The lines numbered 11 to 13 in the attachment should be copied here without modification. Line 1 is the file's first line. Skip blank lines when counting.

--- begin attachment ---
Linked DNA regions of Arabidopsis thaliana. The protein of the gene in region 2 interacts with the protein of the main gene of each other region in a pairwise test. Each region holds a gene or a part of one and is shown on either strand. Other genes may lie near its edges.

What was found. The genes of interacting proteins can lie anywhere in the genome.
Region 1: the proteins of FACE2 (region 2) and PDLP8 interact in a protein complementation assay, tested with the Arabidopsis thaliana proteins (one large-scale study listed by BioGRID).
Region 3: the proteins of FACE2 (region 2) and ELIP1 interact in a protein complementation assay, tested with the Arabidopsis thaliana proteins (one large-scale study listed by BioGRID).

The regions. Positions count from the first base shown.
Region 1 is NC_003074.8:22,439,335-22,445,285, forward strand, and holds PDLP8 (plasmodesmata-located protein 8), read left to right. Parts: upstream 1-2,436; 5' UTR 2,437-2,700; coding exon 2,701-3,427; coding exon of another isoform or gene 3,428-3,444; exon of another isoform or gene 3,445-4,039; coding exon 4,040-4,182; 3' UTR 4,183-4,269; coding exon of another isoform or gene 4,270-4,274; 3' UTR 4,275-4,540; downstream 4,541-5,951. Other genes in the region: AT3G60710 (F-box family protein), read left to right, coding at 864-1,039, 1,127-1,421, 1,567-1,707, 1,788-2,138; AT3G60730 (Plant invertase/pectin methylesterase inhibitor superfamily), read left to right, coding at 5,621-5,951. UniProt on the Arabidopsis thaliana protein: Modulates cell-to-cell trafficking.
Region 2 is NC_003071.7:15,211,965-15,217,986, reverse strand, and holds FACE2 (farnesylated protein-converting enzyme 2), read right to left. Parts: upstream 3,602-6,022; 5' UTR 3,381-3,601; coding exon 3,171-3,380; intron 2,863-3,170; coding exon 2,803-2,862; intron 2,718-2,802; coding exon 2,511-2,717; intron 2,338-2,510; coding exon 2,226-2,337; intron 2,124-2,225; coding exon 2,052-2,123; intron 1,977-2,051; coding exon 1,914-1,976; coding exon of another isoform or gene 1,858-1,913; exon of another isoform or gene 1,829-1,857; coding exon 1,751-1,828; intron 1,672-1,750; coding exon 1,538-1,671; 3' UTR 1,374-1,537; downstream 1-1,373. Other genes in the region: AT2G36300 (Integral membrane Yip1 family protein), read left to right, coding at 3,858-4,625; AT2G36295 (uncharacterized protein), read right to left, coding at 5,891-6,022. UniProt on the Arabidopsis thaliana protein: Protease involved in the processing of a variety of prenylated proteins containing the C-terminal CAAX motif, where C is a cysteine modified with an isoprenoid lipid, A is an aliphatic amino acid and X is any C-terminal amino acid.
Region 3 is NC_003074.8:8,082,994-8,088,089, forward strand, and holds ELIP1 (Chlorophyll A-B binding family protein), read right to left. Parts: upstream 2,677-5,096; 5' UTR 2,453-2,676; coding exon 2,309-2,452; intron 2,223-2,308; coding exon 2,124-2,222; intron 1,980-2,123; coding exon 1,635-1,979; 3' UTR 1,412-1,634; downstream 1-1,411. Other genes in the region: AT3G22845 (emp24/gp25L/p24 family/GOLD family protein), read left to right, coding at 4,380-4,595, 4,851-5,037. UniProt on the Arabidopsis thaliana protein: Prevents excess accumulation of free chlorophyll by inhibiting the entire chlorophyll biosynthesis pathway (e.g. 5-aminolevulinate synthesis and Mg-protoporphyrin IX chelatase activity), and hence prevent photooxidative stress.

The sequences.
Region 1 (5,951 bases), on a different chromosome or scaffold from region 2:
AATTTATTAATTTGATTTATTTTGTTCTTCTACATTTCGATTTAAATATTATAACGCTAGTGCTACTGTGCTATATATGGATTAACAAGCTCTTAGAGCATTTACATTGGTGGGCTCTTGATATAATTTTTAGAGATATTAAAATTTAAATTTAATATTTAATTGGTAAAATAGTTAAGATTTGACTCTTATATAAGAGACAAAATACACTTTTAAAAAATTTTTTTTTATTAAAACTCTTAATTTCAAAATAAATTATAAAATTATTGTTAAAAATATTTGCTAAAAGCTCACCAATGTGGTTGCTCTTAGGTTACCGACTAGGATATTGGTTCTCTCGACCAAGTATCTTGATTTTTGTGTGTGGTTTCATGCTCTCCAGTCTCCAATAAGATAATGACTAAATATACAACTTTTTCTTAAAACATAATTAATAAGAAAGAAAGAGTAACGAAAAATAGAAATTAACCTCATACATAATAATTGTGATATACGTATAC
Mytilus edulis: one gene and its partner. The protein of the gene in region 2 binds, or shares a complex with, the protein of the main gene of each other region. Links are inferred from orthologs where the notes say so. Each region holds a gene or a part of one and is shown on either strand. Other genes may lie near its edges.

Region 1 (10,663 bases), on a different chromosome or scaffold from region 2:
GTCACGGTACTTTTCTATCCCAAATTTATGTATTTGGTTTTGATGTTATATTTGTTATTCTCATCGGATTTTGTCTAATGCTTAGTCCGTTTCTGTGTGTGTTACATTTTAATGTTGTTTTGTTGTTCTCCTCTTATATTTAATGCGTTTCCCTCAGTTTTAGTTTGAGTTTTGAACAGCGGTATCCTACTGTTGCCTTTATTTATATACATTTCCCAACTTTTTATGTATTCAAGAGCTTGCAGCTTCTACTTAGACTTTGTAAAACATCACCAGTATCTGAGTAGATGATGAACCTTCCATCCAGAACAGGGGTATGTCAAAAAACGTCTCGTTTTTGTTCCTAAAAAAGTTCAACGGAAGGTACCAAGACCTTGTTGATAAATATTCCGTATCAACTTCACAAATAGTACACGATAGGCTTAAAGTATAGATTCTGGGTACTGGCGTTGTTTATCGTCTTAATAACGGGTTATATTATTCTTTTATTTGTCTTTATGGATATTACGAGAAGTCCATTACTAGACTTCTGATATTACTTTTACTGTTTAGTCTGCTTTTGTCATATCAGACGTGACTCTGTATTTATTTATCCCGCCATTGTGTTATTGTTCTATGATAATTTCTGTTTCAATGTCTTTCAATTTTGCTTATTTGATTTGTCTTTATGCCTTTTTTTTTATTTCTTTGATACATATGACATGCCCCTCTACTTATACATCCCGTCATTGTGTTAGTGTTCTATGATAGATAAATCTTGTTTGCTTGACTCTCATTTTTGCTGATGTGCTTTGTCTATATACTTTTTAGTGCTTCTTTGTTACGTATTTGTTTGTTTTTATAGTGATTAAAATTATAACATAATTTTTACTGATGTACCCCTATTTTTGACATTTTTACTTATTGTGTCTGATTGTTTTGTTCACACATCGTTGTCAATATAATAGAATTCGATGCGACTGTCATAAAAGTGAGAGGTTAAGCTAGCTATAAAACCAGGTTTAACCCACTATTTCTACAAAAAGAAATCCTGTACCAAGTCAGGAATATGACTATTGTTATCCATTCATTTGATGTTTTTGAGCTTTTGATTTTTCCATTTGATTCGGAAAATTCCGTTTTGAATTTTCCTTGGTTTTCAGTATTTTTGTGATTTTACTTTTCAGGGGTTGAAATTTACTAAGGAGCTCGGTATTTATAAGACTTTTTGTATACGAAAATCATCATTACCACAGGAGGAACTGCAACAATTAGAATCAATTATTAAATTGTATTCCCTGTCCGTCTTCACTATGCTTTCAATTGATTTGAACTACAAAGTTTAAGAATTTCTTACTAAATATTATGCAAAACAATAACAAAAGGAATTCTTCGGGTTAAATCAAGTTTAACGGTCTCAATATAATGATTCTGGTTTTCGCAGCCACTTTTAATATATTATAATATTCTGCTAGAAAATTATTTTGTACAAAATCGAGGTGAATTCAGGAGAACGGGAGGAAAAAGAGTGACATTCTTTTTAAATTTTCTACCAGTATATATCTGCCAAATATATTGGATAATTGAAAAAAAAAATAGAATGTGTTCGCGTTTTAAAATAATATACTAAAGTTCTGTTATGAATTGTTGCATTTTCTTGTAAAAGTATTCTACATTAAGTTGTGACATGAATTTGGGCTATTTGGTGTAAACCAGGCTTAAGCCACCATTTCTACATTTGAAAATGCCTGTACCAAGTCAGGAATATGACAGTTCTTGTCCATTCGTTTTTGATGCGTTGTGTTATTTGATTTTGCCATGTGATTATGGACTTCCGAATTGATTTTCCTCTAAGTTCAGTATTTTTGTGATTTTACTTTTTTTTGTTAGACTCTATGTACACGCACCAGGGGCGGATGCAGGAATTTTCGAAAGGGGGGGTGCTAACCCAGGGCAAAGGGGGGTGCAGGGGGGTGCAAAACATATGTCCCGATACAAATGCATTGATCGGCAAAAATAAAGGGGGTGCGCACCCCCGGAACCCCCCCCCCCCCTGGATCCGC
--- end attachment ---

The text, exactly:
AATTTATTAATTTGATTTATTTTGTTCTTCTACATTTCGATTTAAATATTATAACGCTAGTGCTACTGTGCTATATATGGATTAACAAGCTCTTAGAGCATTTACATTGGTGGGCTCTTGATATAATTTTTAGAGATATTAAAATTTAAATTTAATATTTAATTGGTAAAATAGTTAAGATTTGACTCTTATATAAGAGACAAAATACACTTTTAAAAAATTTTTTTTTATTAAAACTCTTAATTTCAAAATAAATTATAAAATTATTGTTAAAAATATTTGCTAAAAGCTCACCAATGTGGTTGCTCTTAGGTTACCGACTAGGATATTGGTTCTCTCGACCAAGTATCTTGATTTTTGTGTGTGGTTTCATGCTCTCCAGTCTCCAATAAGATAATGACTAAATATACAACTTTTTCTTAAAACATAATTAATAAGAAAGAAAGAGTAACGAAAAATAGAAATTAACCTCATACATAATAATTGTGATATACGTATAC
Mytilus edulis: one gene and its partner. The protein of the gene in region 2 binds, or shares a complex with, the protein of the main gene of each other region. Links are inferred from orthologs where the notes say so. Each region holds a gene or a part of one and is shown on either strand. Other genes may lie near its edges.

Region 1 (10,663 bases), on a different chromosome or scaffold from region 2: